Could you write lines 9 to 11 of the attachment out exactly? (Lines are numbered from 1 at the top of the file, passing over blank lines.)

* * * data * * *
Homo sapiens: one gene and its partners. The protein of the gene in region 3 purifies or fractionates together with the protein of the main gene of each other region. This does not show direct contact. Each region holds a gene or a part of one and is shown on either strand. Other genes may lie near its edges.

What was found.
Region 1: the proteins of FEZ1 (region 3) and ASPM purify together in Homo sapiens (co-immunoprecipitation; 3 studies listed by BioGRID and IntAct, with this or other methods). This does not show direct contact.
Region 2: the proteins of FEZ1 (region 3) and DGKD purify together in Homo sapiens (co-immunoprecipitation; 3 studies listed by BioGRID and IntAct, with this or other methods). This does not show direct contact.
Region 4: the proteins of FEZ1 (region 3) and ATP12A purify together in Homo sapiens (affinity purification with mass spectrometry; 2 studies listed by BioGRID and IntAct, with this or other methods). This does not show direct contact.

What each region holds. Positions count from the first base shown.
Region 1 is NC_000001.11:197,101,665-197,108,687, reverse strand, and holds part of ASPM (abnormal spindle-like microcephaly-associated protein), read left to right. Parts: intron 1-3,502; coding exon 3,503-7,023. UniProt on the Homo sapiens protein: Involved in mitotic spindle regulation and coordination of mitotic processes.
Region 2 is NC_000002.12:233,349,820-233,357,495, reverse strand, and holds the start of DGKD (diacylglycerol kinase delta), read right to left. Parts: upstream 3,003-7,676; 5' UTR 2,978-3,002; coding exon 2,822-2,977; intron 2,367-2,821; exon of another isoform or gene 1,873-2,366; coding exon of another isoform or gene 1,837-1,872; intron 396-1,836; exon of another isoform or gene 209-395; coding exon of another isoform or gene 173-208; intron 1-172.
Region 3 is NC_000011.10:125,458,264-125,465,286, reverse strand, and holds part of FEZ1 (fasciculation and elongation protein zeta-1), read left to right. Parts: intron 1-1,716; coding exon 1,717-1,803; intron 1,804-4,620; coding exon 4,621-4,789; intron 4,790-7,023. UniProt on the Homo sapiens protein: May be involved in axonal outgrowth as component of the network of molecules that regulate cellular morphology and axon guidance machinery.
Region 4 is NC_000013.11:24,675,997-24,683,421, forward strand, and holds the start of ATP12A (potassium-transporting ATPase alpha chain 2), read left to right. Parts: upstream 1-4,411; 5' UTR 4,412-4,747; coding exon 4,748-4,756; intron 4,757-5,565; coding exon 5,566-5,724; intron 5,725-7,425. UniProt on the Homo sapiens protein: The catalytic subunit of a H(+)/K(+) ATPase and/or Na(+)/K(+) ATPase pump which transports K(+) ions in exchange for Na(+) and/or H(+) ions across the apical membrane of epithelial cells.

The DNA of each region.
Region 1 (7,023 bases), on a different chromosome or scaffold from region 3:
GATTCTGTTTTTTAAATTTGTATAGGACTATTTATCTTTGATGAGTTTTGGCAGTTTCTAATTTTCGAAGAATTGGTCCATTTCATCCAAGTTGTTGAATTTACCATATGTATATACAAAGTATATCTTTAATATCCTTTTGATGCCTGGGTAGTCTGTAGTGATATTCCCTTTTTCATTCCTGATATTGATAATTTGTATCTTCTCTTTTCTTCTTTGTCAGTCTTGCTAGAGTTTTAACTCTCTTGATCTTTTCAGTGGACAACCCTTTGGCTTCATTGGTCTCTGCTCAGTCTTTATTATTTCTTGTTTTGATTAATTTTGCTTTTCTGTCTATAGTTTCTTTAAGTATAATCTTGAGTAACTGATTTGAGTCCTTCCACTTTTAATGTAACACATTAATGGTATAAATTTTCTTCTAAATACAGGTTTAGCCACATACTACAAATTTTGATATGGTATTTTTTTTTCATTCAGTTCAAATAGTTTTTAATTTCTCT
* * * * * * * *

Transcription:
Region 3 is NC_000011.10:125,458,264-125,465,286, reverse strand, and holds part of FEZ1 (fasciculation and elongation protein zeta-1), read left to right. Parts: intron 1-1,716; coding exon 1,717-1,803; intron 1,804-4,620; coding exon 4,621-4,789; intron 4,790-7,023. UniProt on the Homo sapiens protein: May be involved in axonal outgrowth as component of the network of molecules that regulate cellular morphology and axon guidance machinery.
Region 4 is NC_000013.11:24,675,997-24,683,421, forward strand, and holds the start of ATP12A (potassium-transporting ATPase alpha chain 2), read left to right. Parts: upstream 1-4,411; 5' UTR 4,412-4,747; coding exon 4,748-4,756; intron 4,757-5,565; coding exon 5,566-5,724; intron 5,725-7,425. UniProt on the Homo sapiens protein: The catalytic subunit of a H(+)/K(+) ATPase and/or Na(+)/K(+) ATPase pump which transports K(+) ions in exchange for Na(+) and/or H(+) ions across the apical membrane of epithelial cells.

The DNA of each region.